Discussing Sheppard, “The Rhetorical Work of Multimedia Production Practices: It’s More Than Just Technical Skill”

This is where we’ll talk about Jennifer Sheppard’s, “The Rhetorical Work of Multimedia Production Practices: It’s More Than Just Technical Skill.” It’s another example of one of those readings where it isn’t quite on-point with what we’re doing in class this term, but it’s as close as I can come to finding readings (appropriate for a graduate level course, that is) where there is serious engagement with the ways in which working with “the tools” and the rhetorical choices we make as writers are very much connected. You’ve got to have some skills both as a rhetorician and as a technologist.

Three quick thoughts for now:

  • The tension between Sheppard and her client scientists about what to include or not include (they didn’t want her to “dumb down” things too much, etc.) happens in these kinds of projects in real settings A LOT.  Tracey posted this as a comment a while back, but this episode of The Oatmeal, “How a Web Design Goes Straight to Hell” seems relevant here.  A lot of what Sheppard is describing is sort of a less intense/softer version of this comic.
  • The example she talks about on page 126 (and maybe elsewhere) of developing a web site that is too technology intense to be viewed by the target audience of kids at a middle school rings too true for me. I’ve seen that in classes like “Writing for the World Wide Web” plenty of times in the past, and it seems to me that it is possible in your productions too: shooting video that is beyond the capabilities of wevideo, for example.
  • This reading (and some of the other things we have been talking about lately) makes me wonder if I shouldn’t include an assignment in this class the next time I teach it that is more about the “multimedia presentation” on a web site rather than just limiting it to audio and video. Don’t worry– I’m not going to change any assignments on you right now, that’s me thinking out loud and wondering about next time.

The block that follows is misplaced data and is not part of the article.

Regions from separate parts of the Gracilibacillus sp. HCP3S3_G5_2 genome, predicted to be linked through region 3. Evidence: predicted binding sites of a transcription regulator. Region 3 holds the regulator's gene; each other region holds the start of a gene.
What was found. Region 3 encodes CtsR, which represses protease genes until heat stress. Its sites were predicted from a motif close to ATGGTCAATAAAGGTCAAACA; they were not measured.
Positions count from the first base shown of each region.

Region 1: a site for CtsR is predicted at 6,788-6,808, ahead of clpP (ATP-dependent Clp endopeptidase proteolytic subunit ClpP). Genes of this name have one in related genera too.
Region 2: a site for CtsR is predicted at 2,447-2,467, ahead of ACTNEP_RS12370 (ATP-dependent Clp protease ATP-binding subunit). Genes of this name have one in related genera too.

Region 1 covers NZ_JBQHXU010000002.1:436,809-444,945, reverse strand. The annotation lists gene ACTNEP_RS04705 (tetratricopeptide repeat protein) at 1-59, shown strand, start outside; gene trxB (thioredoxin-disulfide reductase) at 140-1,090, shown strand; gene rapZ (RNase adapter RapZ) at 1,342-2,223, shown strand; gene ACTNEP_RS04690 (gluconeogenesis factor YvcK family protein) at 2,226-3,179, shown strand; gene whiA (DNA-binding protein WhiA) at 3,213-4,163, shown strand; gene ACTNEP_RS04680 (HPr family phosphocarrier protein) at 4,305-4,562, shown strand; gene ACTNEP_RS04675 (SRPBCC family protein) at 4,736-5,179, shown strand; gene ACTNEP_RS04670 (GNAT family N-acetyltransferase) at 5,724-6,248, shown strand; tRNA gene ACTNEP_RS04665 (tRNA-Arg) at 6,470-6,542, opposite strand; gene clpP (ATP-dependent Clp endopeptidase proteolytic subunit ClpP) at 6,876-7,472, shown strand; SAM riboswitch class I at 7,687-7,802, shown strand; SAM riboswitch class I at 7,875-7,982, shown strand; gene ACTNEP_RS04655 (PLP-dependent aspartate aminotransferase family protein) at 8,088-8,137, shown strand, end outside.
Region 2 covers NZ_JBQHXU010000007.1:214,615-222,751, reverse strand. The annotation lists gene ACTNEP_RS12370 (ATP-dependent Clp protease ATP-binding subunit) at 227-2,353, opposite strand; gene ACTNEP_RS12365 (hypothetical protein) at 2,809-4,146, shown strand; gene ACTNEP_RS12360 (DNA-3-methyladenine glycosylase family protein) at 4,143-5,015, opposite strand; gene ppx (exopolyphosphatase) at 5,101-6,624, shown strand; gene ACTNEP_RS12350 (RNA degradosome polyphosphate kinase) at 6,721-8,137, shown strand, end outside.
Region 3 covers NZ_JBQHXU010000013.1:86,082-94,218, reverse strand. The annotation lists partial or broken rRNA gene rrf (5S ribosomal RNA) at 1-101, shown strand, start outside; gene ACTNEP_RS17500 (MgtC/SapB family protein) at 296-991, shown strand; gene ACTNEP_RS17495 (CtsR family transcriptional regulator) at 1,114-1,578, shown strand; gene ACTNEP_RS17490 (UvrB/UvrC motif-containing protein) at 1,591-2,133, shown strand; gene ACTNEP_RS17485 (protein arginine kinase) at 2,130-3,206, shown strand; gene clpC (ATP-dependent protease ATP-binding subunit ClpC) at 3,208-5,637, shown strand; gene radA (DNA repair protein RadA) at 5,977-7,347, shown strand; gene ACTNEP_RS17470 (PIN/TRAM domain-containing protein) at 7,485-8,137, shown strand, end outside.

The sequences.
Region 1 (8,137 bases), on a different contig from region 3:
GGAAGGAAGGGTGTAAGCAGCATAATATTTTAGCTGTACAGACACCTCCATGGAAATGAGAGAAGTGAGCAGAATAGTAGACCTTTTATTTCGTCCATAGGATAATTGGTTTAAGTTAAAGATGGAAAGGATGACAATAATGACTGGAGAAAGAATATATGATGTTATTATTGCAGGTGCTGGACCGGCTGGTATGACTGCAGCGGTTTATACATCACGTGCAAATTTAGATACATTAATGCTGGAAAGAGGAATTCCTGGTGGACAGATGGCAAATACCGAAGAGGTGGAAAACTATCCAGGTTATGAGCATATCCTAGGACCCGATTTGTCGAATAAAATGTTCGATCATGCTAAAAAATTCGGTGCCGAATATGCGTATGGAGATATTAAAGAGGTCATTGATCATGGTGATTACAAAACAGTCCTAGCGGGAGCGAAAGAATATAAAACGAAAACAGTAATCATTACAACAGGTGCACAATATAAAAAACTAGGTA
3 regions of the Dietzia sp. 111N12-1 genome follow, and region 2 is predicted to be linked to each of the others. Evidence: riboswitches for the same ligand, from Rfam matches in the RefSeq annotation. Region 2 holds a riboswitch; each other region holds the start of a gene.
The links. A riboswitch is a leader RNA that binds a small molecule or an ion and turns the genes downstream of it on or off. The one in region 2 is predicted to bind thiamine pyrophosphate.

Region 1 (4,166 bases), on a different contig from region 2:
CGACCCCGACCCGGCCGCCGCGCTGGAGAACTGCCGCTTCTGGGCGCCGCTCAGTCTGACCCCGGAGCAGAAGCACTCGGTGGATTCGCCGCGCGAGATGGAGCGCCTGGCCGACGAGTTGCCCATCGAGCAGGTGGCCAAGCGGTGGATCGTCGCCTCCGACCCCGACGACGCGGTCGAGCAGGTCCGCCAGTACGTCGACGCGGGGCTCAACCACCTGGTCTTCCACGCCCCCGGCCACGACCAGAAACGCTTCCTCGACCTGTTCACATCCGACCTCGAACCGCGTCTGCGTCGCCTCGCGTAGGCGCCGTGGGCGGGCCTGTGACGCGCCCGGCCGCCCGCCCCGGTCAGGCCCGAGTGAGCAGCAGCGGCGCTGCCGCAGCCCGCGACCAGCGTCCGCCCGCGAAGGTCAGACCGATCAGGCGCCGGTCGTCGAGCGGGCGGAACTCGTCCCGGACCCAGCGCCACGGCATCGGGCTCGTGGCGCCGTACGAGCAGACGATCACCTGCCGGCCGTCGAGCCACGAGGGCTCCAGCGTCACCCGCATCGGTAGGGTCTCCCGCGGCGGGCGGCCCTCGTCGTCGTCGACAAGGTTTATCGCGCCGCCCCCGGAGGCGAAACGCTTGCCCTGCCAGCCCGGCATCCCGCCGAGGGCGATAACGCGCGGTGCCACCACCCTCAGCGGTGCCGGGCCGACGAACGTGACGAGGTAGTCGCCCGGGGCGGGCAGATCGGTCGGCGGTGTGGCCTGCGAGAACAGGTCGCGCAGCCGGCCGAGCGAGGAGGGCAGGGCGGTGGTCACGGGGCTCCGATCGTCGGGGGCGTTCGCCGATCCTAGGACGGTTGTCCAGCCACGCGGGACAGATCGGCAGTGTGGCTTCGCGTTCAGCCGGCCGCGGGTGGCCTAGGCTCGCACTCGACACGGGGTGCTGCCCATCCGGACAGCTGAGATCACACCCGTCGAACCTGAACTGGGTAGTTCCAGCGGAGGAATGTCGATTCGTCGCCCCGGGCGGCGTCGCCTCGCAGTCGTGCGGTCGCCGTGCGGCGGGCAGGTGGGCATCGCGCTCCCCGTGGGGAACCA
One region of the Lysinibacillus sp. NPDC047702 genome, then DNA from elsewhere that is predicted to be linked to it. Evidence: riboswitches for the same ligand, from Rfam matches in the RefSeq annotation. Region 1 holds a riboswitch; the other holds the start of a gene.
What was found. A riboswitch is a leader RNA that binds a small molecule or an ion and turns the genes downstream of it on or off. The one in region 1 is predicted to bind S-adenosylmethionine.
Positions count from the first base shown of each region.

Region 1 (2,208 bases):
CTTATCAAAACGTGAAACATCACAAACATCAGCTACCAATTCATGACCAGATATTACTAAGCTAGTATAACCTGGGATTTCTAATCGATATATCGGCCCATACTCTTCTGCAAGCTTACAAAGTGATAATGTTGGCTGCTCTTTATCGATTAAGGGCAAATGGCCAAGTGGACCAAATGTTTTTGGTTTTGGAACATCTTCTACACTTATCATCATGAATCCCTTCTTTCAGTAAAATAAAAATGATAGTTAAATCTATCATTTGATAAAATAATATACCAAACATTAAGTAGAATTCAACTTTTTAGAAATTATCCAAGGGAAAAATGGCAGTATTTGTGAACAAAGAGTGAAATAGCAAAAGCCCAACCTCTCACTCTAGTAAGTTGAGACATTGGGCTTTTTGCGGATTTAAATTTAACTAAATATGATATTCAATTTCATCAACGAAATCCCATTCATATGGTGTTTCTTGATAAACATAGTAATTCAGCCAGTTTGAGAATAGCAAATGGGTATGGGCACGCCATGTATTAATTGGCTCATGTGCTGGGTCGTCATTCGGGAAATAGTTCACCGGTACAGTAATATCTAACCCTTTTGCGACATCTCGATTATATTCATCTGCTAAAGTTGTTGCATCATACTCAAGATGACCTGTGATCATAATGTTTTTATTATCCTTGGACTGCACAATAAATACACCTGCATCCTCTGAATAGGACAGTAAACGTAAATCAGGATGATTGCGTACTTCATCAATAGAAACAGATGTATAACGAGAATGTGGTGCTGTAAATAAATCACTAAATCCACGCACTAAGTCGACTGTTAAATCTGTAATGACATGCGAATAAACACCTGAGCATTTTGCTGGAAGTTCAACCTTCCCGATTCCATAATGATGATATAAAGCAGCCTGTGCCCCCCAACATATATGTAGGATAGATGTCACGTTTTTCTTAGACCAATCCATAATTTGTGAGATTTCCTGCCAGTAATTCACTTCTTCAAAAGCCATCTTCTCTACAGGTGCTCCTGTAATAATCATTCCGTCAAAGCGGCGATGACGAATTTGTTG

16 thoughts on “Discussing Sheppard, “The Rhetorical Work of Multimedia Production Practices: It’s More Than Just Technical Skill”

  1. Molly McCord

    Sheppard really drives home the importance of considering the target audience when she says that “Once a clear picture of the audience and the project’s communicative goals has been established, then writers/designers can begin to consider how multiple media might be employed to help reach the project’s goals” (124). I think there’s a strong comparison here between the rhetorical choices involved in traditional words-in-a-row writing and those involved in multimedia production. Audience awareness is part and parcel of both writing methods, but there are different kinds of considerations when it comes to tech-based projects. Dr. Krause mentioned the middle school students example that Sheppard mentions on p. 126. She writes, “I did not spend much time considering the technologies and connection speeds to which my intended users, particularly those in elementary and middle school classrooms and libraries, might have access. I did not really consider the potential implications this lack of attention might hold for the audience and for realizing my rhetorical objectives.” So not only does a multimedia writer have to consider a particular target audience demographic, he/she also has to keep in mind the particular context in which the audience will view the content.

    Reply
    1. Jennifer

      I found her discussion of the scientists’ other objectives at the bottom of pg. 124 interesting. I work with research scientists every day, so I’m familiar with this hyper-consciousness of peer opinion.

      And you’re right Molly about her emphasis on understanding the target audience from multiple angles. I also like her personal “learning style” getting involved with the kids’ other areas of interest to get a grasp on what appeals to and engages them – I’m referring to the noisy rollover buttons from the SI for kids page she mentions on 127. While the button sounds may not have suited her original rhetorical intent, they supported the overall purpose of her project by more deeply engaging the kids.

      I this multi-media collaborative work definitely requires some measure of ability to shirk off ego. Everyone wants to think, “Hey, this is a great idea!” but what’s great to the composer may fall on its face with the users. I had that experience with a database I built for work a few years ago. I thought it was genius! :) but my users just couldn’t make it work for them and we had to move on to another type of interface.